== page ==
Autumn 2017 Optical Connections Magazine


of network appliances (e.g., firewalls, DPI, and routers) that were previously instantiated in separate hardware platforms, and to instead leverage these functions using generic x86-based compute hardware.

across fiber-optic networks, today’s web-scale communications must deploy an IT security approach that encompasses not just server security and at-rest encryption, but also a robust in- flight encryption solution.” When it comes to the future of optical network security, “the key is to develop techniques and optical device hardware as well as new ways of coding information to send it, in combination with intelligent digital signal processing to receive it, to enable high-capacity, secure and reliable optical network infrastructure,” says Prof Bayvel. That means even more complex encryption. According to Gomez, the need to encrypt data at the optical layer at higher capacities than what is available today - 10G to 200G with Ciena’s WaveLogic Encryption - will continue to grow. Software-Defined Networking (SDN) and Network Functions Virtualization (NFV) will also be part of the next evolution in securing both the network and the in-flight data across it, she says. “With SDN, various points in the cyber event chain—breach, reconnaissance, and exploitation—become both an indicator of events and a response mechanism. The flexibility and responsiveness of the network actively defends and combats denial-of-service- type attacks, especially as these attacks evolve toward cloud-type services. “NFV enables the ability to virtualize a number

somebody might want to gain some information on you, ie if you’re about to launch a new product, then telling your IT security teams to walk round with the physical security team is a wise move.” While stopping the bad guys from accessing your information is one way to prevent a breach, preventing them making sense of that data is another. That’s where encryption comes in. “Essentially, if the data coming down the fibre optic cable is encrypted then I can still intercept it, but when I read it it’s gobbledegook,” says Warrington. For the average consumer, o-the-shelf encryption software would do the trick, says Essomba, who has worked with global giants including BP and Barclays. “But for big providers like banks, software might be a bit too slow so they actually have physical hardware whose sole purpose is to encrypt the data.” Paulina Gomez, Specialist, Product and Technical Marketing at Ciena, says while no organisation is immune, enabling encryption capabilities can prevent attacks on optical networks. She says: “Deploying a transport-layer encryption solution protects all in-flight data, at all times, ensuring every bit is secure, no matter where that data is going.” A key element of Ciena’s Assured Networking solutions is to eliminate any potential gaps within an organisation’s security strategy that can be exploited, says Gomez. “As increasingly more sensitive information gets distributed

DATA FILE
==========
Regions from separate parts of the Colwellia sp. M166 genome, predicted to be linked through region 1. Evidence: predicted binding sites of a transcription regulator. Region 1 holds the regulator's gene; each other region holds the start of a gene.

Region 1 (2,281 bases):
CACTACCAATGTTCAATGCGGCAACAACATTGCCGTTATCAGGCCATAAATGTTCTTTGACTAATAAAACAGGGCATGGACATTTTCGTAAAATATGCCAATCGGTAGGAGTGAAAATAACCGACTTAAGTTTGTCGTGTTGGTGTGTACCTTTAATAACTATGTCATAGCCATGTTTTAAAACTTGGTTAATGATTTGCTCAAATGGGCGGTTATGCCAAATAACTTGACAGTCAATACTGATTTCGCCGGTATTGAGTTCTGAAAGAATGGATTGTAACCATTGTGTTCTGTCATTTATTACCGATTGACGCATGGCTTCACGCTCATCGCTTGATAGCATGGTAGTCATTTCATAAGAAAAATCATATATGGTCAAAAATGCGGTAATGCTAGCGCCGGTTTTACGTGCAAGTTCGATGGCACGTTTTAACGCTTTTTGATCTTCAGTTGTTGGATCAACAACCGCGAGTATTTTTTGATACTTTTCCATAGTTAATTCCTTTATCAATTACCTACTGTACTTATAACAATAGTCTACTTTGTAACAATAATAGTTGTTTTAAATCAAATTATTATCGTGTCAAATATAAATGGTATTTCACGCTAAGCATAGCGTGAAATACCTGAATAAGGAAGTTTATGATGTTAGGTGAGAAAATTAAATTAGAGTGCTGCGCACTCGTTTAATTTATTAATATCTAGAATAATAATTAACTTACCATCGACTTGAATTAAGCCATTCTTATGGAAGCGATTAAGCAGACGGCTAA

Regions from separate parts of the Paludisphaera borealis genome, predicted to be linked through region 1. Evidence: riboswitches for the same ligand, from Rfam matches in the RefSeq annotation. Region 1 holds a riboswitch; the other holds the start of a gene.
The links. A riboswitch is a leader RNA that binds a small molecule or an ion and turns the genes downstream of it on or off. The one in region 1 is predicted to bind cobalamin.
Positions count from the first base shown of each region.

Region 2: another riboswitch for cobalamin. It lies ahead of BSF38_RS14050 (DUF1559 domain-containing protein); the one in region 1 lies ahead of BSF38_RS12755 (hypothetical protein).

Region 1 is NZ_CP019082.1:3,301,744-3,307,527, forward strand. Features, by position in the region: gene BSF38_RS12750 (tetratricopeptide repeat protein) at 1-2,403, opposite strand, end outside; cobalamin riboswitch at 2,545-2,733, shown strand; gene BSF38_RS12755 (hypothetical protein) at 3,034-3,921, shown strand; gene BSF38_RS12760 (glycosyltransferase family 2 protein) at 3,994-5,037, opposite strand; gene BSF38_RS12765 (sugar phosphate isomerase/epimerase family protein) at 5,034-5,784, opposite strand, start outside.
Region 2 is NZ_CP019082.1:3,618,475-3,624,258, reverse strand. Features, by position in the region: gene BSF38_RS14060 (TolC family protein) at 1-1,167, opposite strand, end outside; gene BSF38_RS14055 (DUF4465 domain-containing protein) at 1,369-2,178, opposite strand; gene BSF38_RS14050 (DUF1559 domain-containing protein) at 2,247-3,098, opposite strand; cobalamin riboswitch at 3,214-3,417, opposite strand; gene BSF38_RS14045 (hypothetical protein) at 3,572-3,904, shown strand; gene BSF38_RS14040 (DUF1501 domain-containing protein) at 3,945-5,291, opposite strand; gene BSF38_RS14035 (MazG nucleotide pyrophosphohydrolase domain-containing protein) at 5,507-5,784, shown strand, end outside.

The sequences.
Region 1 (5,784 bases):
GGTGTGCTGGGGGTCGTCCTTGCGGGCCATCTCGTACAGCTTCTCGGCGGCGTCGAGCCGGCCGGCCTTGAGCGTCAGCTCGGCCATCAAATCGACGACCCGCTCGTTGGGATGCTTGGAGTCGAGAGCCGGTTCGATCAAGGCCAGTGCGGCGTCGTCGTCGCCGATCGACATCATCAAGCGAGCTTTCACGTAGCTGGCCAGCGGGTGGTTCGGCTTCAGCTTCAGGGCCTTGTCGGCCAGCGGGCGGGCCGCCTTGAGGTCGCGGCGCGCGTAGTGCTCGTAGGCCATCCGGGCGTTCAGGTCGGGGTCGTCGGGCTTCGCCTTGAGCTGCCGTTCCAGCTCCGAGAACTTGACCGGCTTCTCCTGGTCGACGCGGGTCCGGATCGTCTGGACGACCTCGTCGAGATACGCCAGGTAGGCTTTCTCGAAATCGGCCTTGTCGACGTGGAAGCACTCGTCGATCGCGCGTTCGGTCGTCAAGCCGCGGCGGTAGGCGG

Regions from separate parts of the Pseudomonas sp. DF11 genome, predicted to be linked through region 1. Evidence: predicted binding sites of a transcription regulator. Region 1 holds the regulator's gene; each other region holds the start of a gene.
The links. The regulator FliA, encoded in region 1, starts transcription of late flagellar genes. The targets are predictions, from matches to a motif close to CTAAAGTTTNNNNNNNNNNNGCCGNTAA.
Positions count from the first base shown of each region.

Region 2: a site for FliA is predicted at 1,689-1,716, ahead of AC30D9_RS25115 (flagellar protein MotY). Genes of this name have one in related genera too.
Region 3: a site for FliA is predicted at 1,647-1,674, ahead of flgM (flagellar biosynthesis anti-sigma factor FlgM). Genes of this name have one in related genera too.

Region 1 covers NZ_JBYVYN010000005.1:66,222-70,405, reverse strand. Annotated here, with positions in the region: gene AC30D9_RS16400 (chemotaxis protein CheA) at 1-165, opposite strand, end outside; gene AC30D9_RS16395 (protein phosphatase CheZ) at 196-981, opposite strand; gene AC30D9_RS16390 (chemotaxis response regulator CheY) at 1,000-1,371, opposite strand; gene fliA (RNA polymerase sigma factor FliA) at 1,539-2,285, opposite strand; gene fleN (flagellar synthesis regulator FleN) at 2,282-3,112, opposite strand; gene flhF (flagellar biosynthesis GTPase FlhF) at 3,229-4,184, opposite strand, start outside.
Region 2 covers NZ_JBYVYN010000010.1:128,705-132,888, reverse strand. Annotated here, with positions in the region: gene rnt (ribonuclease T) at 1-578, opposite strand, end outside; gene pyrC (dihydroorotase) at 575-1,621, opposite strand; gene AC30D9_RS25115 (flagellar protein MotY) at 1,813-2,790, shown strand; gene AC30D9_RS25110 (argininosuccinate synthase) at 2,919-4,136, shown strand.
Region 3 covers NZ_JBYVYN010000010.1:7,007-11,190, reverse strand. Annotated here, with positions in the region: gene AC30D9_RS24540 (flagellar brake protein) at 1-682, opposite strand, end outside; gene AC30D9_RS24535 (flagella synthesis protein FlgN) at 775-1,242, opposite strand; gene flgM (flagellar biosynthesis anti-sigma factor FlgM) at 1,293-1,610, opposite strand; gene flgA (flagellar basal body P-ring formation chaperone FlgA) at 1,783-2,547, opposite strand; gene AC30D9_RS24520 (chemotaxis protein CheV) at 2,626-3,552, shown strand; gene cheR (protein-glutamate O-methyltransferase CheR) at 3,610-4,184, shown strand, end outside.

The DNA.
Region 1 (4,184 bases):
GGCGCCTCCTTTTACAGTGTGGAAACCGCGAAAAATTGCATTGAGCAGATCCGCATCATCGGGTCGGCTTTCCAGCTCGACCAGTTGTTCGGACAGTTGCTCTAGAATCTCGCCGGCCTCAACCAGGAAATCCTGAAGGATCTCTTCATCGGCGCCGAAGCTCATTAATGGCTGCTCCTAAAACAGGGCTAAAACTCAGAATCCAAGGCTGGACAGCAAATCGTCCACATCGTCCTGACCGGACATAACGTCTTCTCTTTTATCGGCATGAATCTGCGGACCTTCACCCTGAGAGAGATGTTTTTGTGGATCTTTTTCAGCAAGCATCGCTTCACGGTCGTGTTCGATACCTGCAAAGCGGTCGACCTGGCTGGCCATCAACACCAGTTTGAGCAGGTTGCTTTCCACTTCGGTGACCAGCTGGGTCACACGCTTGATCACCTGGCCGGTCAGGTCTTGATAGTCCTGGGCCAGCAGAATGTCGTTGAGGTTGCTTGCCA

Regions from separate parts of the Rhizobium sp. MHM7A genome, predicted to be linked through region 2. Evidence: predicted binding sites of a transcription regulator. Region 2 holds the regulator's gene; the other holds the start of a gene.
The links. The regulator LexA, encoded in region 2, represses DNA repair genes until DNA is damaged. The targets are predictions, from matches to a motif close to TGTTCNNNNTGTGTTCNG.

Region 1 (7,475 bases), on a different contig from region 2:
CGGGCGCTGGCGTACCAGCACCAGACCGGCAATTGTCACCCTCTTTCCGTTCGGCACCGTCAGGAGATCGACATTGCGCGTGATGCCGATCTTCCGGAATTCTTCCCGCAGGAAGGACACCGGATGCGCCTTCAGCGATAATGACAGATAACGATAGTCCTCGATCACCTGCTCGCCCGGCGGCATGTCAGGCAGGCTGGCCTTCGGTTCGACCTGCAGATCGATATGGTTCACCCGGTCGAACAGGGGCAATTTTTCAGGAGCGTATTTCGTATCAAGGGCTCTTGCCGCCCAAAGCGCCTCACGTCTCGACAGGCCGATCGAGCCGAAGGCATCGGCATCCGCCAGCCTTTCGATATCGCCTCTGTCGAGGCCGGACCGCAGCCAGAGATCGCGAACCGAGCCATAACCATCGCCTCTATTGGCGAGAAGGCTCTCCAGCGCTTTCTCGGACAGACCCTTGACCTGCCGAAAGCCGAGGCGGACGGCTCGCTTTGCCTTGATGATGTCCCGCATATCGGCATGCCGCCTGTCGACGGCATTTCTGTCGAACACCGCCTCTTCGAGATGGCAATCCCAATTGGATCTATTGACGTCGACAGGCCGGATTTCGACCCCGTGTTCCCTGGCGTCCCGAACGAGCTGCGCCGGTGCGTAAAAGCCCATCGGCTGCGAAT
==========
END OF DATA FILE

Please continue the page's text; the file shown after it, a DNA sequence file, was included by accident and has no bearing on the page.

Deploying a transport-layer

encryption solution protects all in-flight data, at all times

“By utilizing NFV, a network operator can instantly distribute and manage these virtual appliances to any location, via the network. This not only saves space, power, and hardware costs, but it also evolves service delivery and ensures consistent security levels across the enterprise.” Warrington sees things going even further, with the advent of quantum encryption. “That relies on writing the encryption codes, or keys, upon single photons of light,” he says. “If a hacker tries to eavesdrop on the line, they will disturb the encoding of the photon and be detected. We’re still a long way o truly secure communication using quantum encryption, but it is the future.”


ISSUE 10 | Q3 2017

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